Sunday, March 22, 2020

ICYMI: Stay In Place Edition (3/22)

Well, here we all are, in place (except for some of you who think this is a fake and some of you who think nothing should interfere with spring break). Frankly, the reading this week has been a bit....well, repetitive. But here are some things to peruse while you're holding down your couch.

An Open Letter To Seniors

Louisiana's teacher of the year has some thoughts for high school seniors, whose big year is threatening to end with a whimper instead of a bang. Courtesy of the indispensable Mercedes Schneider, who also has some thoughts of her own for seniors facing this derailment.

Welcome To Your Hastily Prepared Online College Course

From McSweeney's. Probably the funniest thing you'll read this week.

AI Is an Ideology, Not a Technology

Intriguing contrary opinion about the artificial intelligence movement, courtesy of Jaron Lanier at Wired. A thoughtful look at the reasons to not be an AI fan.

The Demise of the Great Education Saviors  

Kevin Carey at the Washington Post looks at how choice and charters have lost political clout at this point. Maybe.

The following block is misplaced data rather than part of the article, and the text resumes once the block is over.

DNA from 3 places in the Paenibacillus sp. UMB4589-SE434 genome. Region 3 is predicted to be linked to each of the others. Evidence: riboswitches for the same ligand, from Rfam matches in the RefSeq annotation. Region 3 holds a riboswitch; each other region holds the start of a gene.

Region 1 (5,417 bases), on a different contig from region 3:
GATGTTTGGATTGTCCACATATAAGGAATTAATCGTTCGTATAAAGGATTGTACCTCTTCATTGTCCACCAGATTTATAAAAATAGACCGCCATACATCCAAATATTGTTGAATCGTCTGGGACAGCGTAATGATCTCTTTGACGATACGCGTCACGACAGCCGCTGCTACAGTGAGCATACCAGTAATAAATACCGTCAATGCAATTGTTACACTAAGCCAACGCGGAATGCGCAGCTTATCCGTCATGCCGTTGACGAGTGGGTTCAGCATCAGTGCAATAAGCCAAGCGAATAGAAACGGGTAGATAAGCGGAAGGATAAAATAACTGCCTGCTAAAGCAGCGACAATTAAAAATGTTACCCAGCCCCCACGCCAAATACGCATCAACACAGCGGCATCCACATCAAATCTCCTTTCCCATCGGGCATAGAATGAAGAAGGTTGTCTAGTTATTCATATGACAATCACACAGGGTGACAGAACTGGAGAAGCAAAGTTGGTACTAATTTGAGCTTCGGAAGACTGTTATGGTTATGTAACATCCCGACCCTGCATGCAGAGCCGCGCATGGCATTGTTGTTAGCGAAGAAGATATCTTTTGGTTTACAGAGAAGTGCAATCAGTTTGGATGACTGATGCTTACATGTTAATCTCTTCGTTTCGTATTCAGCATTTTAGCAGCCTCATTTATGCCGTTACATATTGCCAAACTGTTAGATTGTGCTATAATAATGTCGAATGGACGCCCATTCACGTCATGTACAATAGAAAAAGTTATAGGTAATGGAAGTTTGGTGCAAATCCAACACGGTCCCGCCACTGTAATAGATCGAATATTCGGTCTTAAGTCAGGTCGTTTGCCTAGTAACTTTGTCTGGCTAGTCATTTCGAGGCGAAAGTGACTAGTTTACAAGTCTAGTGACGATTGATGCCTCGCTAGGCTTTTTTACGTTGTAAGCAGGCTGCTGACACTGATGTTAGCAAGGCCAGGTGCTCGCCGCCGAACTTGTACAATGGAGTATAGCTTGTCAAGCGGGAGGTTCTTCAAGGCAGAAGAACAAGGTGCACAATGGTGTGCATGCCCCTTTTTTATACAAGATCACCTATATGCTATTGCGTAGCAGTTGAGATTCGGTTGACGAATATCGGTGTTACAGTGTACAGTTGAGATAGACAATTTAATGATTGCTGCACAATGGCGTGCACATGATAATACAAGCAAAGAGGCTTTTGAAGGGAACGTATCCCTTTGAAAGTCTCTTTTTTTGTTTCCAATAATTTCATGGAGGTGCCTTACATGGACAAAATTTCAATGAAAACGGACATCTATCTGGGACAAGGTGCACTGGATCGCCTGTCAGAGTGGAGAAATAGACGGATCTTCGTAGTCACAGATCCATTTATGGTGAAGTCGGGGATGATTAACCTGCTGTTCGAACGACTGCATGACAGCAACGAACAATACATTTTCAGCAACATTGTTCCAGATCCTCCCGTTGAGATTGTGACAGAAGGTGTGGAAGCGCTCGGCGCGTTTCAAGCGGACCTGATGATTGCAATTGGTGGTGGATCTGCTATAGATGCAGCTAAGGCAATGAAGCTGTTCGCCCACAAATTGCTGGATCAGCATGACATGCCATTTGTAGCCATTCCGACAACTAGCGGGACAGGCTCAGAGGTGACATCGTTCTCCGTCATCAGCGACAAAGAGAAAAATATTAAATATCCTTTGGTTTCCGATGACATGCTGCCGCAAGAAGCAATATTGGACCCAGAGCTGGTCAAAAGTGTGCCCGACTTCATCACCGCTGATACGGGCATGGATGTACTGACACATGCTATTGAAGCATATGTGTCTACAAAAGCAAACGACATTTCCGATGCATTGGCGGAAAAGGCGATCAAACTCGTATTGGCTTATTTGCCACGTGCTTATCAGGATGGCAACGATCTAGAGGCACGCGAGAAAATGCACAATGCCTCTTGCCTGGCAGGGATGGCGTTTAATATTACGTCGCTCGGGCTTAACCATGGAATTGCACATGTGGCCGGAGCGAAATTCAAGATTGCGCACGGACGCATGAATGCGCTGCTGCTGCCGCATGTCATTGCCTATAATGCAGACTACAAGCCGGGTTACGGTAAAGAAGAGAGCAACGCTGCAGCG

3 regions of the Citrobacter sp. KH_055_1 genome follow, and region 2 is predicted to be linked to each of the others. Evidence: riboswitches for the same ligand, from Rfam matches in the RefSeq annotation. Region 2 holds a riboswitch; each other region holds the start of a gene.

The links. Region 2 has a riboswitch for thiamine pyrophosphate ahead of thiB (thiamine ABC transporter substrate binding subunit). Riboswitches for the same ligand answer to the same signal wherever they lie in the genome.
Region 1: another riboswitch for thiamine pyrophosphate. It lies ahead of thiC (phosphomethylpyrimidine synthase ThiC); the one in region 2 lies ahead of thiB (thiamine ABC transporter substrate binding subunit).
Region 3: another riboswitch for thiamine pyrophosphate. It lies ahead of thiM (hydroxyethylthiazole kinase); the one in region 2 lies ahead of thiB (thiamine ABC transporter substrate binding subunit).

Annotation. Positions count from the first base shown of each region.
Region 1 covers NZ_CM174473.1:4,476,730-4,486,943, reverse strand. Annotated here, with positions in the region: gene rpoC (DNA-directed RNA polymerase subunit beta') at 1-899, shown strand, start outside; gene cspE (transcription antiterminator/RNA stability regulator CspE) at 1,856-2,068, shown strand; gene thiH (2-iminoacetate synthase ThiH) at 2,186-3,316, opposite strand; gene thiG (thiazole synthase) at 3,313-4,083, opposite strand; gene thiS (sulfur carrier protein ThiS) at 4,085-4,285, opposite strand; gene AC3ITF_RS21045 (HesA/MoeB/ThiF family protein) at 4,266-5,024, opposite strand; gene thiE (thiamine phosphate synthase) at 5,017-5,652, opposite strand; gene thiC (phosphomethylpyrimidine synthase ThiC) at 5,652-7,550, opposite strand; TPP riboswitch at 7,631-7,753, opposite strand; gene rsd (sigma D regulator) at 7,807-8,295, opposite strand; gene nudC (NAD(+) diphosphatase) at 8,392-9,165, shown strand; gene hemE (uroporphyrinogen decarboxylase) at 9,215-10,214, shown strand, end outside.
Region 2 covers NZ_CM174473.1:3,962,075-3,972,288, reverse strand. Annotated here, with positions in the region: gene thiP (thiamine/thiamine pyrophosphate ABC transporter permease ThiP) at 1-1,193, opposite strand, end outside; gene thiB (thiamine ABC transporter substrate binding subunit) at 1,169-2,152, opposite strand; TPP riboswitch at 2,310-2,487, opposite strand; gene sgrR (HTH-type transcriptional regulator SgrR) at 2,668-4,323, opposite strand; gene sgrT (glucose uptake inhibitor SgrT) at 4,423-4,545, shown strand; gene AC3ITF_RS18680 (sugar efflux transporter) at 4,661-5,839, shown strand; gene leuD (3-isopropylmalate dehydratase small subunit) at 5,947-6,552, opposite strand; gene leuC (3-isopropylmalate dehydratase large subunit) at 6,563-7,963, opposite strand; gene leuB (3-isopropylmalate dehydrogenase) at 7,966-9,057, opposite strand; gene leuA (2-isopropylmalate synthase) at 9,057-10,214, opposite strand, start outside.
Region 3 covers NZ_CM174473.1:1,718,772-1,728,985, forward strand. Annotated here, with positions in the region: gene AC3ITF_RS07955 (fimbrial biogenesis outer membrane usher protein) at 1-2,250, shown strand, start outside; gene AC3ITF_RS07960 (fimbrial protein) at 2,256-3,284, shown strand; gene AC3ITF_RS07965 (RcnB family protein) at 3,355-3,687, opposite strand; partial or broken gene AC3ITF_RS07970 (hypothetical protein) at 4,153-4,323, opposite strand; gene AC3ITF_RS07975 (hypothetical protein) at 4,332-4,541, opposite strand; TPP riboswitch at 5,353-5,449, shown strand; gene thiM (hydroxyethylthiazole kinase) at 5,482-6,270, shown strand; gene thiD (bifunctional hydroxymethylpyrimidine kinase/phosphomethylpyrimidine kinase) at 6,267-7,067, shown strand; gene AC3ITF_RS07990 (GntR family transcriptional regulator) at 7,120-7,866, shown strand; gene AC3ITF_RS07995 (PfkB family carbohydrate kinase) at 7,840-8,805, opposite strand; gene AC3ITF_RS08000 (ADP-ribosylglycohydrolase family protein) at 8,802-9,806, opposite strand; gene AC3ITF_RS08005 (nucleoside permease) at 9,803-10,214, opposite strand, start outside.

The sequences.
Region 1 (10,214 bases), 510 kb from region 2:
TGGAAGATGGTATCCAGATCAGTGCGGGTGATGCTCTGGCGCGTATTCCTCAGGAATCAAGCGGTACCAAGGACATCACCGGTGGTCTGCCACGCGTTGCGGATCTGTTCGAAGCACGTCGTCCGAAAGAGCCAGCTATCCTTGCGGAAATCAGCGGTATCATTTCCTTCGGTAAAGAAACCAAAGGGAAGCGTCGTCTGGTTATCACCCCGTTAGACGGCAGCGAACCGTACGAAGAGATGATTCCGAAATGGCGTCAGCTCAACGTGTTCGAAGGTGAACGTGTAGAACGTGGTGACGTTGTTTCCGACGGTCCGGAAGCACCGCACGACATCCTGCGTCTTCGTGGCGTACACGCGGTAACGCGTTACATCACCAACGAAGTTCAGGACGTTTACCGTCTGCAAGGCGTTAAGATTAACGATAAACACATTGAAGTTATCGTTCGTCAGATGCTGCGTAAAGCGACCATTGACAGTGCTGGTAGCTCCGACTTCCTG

Only Ten Black Students  

Meanwhile, in NYC, you may recall a big flap last year over the proportionately tiny number of Black students who made it into Stuyvesant High School, one of the city's elite selective schools. Well, one year later, after carefully considering the issues-- nothing has changed at all. The New York Times has Eliza Shapiro on the story.

They Didn't Have A Chance To Say Goodbye

Yeah, I virtually never see eye to eye with Erika Sanzi, and am not exactly a fan of Education Post. But if you ignore those two things, this piece about the emotional cost for students of the sudden ending of school is on point. In PA we may feel it extra, since the governor shut down schools late Friday afternoon, after many students were already gone.

Coronavirus opens the gap  

This piece from the Philadelphia Enquirer takes a look at how the coronaviral break highlights that some districts can give every student a computer, and other districts, not so much.

Meanwhile, there are a million pieces about how you too can better handle the learning from home thing. I got tired of reading and eye-rolling at them about Tuesday.

So hang in there, stay safe, and order food from your local restaurants that are still trying to stay open, and any other local small business you can support.

1 comment:

  1. Ten Black Students

    2012 – 2016
    Average Poverty Rate by Race (NYC)
    Blacks: 20.9%
    Asians: 25.6%

    Children in Single Parent Families by Race (US)
    Blacks 65%
    Asian 15%

    *So how can the disparity in acceptance rates at the elite high schools be explained?

    Generational poverty and dependence?
    Cultural expectations and support?
    Family expectations and support?
    Cultural values?
    Family values?
    Single parent families?
    Institutional racism?
    Degree of poverty?
    Substance abuse issues?

    Can't fix it if we can't answer *it!